I applaud PATH for setting guidelines and standards for this specialized field of learning and therapy. I also congratulate them that in 2013 their guidelines require that only credentialed mental health specialists can become Equine Learning Facilitators practicing both Equine Assisted Learning and Equine Psychotherapy. While this announcement was devastating to many of the TRI's attending the workshop in which I participated, I understand and support that decision. Why? Because credentialed mental health professionals have invested a lot of time, education, experience, and finances into their training to be professional helpers. Trying to teach horse people to develop and implement equine facilitated learning programs, while attempting to draw lines between it and equine psychotherapy is very muddy and potentially dangerous. It's as unsafe as mental health professionals trying to use horses in therapy that have no experience or training with equines. The risk, is doing harm to a client and that simply can't be an accepted practice under any circumstances. Above all, we professional helpers are taught to "do no harm". Precautions to prevent this must be implemented by both professional helpers and equine owners wanting to "diversify" by offering equine facilitated learning and equine psychotherapy. Collaboratively, mental health professionals and equine specialists in mental health and learning, can deliver an evidence based treatment that is like no other treatment. While there is a need for research in this area, anyone who has practiced it or experienced can attest to its effectiveness. Winston Churchill was right in saying, "There is something about the outside of a horse that is good for the inside of man".
As for me, I plan on submitting my portfolio to PATH to become officially certified as an Equine Specialist in Mental Health and Learning as soon as I complete the rest of the requirements. From what I understand, PATH will "grandfather" me in as an Equine Facilitated Instructor, since I will have the mental health credentials. I will also continue doing a mental health counselor internship, through the end of April, with Dr. Sandra Wise of Eye of Horse Equine Education Center through Florida Gulf Coast University. Dr. Wise is one of the leading psychologists in the world doing this type of therapy. Additionally, I plan on doing research on the effectiveness of equine facilitated learning and equine psychotherapy this coming fall with Dr. Russ Sabella of FGCU, while I study to complete my exit exam in the Mental Health Counseling program at FGCU.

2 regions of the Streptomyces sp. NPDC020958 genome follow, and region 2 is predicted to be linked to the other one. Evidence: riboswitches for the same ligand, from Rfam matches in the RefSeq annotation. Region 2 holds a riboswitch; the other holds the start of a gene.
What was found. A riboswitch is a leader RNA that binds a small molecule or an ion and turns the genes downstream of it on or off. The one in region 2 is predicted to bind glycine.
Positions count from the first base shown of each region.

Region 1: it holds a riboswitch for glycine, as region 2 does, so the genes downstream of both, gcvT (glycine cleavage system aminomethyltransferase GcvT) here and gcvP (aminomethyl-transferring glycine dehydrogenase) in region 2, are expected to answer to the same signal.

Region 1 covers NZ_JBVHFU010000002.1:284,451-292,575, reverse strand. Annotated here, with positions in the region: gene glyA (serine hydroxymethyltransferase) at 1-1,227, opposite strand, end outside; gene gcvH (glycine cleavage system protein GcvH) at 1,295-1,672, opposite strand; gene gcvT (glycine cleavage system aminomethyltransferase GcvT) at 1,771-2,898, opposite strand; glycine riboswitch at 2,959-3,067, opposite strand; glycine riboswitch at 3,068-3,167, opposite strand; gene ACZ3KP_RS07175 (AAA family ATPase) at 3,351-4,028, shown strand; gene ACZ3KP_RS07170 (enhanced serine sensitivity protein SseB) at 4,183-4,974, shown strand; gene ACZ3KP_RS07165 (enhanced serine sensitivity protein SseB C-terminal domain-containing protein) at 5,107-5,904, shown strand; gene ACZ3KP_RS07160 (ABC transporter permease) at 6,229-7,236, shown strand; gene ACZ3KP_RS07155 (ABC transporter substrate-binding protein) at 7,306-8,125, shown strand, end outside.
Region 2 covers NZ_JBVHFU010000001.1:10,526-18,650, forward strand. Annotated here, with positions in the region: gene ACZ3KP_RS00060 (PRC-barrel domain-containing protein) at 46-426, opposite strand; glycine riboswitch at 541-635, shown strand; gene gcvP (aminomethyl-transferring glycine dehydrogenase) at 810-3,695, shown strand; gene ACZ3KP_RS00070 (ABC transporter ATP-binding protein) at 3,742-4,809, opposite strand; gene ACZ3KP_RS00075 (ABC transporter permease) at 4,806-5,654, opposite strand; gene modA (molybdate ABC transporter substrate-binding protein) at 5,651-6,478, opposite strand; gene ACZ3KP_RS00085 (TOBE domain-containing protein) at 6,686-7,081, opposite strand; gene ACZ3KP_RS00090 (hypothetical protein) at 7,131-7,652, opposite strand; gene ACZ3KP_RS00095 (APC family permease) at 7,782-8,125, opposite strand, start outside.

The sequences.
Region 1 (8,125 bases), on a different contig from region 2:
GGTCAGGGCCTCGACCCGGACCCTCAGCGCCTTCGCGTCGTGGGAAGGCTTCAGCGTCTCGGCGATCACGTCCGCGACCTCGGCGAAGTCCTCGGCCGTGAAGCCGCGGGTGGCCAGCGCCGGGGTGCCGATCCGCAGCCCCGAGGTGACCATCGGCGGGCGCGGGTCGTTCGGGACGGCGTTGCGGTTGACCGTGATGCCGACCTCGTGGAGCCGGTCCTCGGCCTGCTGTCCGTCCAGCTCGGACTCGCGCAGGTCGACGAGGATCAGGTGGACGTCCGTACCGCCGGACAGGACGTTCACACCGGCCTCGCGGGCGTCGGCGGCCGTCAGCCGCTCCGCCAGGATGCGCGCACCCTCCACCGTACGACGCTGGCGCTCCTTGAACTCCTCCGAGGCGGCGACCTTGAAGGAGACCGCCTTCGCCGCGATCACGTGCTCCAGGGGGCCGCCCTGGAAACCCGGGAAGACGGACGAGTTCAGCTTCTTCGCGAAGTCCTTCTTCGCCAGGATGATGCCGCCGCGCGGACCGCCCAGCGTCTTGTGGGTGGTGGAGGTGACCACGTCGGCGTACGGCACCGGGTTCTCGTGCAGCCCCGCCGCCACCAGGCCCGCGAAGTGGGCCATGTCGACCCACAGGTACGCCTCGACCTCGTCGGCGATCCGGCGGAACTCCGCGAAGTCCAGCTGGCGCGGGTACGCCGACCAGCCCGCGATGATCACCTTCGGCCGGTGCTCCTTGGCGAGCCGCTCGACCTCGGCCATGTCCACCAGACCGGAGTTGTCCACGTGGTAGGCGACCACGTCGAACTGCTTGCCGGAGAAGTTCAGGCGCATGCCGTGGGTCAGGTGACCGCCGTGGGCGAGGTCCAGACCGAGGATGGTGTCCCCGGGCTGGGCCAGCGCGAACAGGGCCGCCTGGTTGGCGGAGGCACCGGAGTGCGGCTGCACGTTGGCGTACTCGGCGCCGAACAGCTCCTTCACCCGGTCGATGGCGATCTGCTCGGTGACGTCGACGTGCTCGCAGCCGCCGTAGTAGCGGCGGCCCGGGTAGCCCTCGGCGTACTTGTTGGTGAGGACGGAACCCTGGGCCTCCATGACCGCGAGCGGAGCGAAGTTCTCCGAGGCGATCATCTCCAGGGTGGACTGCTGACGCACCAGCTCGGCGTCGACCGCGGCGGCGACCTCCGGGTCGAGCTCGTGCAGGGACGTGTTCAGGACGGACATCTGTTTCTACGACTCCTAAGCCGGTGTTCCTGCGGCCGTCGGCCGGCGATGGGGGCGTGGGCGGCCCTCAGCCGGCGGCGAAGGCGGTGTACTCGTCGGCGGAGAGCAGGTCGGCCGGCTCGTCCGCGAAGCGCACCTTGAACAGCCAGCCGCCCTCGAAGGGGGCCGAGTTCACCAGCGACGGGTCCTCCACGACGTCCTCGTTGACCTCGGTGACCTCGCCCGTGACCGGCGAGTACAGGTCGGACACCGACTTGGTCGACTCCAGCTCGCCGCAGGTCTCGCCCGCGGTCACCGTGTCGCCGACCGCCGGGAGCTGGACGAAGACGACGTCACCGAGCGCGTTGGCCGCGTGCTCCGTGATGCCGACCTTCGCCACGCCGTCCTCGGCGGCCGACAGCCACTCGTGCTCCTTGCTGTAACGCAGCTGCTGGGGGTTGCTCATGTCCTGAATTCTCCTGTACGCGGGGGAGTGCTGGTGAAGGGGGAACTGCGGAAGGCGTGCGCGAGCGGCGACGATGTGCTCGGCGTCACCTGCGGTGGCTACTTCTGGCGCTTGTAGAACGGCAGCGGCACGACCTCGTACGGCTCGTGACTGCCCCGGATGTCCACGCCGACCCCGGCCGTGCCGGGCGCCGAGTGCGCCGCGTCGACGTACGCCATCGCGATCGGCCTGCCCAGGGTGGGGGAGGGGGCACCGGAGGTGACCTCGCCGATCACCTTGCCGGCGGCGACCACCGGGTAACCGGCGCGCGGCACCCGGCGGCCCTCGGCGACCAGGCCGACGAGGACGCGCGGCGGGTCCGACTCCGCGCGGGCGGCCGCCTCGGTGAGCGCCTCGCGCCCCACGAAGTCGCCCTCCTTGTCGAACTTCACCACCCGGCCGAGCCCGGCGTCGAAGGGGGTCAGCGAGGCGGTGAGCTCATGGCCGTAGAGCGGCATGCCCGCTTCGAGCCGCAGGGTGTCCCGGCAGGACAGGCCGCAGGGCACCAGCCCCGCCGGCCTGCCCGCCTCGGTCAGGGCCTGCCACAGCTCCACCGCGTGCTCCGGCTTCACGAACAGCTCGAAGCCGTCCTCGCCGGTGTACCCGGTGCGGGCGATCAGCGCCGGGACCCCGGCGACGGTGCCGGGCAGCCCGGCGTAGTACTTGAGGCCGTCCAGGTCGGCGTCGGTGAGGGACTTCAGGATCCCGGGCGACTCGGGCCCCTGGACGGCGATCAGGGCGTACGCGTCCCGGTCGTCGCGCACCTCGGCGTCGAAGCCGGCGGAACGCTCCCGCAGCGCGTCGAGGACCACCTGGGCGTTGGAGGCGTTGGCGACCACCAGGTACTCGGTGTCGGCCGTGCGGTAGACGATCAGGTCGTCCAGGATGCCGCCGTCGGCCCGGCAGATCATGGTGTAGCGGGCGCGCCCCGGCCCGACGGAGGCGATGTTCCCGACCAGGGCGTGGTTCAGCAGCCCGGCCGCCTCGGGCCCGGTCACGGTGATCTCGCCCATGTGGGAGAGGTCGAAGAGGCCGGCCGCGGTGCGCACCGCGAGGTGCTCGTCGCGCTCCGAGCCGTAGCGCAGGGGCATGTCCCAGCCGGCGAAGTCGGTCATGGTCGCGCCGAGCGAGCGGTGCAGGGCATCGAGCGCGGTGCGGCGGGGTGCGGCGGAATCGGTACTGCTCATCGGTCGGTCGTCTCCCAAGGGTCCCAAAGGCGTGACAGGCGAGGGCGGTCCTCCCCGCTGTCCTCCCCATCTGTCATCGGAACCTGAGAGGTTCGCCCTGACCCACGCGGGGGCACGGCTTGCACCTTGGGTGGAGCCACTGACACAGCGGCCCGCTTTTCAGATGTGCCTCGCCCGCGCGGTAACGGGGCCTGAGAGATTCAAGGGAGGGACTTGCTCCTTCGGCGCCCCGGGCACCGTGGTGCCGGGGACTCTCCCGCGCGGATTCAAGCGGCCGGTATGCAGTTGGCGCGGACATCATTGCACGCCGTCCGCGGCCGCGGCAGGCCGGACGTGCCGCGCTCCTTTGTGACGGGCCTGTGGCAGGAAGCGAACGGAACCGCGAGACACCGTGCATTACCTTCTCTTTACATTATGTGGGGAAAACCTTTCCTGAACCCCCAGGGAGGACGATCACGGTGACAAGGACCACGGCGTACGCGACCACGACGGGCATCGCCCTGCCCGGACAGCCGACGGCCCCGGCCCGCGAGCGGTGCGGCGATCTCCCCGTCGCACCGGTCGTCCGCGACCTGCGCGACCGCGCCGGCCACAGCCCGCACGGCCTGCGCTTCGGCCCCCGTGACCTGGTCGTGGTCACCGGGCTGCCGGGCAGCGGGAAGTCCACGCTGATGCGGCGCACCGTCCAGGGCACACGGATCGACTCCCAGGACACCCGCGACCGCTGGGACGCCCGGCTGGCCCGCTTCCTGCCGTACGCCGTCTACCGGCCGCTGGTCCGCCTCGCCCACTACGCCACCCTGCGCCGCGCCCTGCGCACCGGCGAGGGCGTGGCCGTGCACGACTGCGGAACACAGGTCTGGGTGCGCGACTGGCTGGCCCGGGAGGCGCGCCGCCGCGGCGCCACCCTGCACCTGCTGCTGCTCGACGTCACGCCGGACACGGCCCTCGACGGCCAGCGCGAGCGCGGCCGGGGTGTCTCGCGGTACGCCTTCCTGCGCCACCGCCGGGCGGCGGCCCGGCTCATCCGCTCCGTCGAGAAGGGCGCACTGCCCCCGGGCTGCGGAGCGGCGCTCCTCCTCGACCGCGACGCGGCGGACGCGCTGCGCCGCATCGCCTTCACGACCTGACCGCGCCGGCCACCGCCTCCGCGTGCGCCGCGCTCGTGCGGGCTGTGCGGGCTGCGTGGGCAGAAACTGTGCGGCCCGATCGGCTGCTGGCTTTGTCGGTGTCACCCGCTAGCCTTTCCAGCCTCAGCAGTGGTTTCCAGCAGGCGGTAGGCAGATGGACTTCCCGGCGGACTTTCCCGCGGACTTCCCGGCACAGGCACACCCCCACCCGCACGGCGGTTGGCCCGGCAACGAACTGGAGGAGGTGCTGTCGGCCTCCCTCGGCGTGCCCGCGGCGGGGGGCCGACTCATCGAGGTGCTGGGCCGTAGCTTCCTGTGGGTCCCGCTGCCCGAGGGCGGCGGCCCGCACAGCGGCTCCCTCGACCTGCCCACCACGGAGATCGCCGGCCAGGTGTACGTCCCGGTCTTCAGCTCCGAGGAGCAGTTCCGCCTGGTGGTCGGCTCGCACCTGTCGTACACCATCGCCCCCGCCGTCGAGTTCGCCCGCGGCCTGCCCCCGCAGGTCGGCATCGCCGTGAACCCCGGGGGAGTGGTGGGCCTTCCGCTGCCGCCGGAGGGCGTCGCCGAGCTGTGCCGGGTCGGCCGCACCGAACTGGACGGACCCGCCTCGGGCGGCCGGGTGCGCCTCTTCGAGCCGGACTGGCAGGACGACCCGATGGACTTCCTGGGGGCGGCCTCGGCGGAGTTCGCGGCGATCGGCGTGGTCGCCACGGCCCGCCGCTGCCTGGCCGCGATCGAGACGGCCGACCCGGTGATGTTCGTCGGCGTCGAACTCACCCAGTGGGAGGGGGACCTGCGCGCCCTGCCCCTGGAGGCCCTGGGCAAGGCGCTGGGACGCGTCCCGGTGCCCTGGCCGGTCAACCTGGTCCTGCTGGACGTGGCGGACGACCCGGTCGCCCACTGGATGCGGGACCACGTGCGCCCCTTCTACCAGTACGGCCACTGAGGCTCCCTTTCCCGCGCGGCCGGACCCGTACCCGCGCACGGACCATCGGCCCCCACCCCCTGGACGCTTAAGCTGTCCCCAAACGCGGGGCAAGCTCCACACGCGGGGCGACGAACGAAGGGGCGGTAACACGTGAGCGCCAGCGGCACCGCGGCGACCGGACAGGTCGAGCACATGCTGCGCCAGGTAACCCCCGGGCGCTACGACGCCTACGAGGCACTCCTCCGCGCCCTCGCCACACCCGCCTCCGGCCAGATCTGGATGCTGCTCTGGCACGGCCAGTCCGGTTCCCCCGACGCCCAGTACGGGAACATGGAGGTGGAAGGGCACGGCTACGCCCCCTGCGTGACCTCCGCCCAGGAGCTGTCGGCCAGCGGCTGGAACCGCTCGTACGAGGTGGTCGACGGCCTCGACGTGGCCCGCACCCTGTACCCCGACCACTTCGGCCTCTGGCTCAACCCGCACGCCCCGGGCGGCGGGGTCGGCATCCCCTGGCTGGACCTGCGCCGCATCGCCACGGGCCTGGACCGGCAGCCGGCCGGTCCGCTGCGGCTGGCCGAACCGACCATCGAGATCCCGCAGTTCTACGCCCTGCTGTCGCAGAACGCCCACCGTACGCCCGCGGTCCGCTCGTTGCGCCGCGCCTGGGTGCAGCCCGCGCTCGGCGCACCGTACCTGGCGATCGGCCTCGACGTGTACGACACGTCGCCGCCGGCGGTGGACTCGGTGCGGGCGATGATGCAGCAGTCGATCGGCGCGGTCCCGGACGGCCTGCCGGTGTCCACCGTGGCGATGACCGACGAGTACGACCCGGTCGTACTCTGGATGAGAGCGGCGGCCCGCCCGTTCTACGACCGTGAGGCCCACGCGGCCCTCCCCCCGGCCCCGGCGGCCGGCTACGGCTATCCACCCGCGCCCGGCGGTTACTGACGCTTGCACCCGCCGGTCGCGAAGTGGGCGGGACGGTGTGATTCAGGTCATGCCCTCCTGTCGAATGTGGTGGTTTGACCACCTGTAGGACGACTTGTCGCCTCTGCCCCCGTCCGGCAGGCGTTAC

Competency should not be taken lightly or cut short for the sake of "diversification", profit, or the desire to jump on the "band wagon" of creative therapies. Our client's well being is at stake and their safety and welfare should be a priority in our practice under all circumstances, whether it be in an office or in a barn, arena, or pasture.
For more on Beauty From Ashes™ Ministries Equine Programs, CLICK HERE.
Julie Shematz is the Executive Director, President, and Founder of Beauty From Ashes™ Ministries. She is also a full time graduate student at Florida Gulf Coast University, set to graduate in 2013, with a degree in Clinical Mental Health Counseling. Mrs. Shematz maintains a 4.0 overall GPA and is a member of the PATH International, Parelli Natural Horsemanship, and the Appaloosa Horse Club.
Dr. Sandra Wise is leading a session with a woman facing a difficult life situation finds herself outside her "comfort zone," avoiding decision making, and feeling that she is "not on track." In this short excerpt, viewers can see how this therapeutic model employs the horse both as a metaphor and as a catalyst to facilitate therapeutic issues coming to the surface.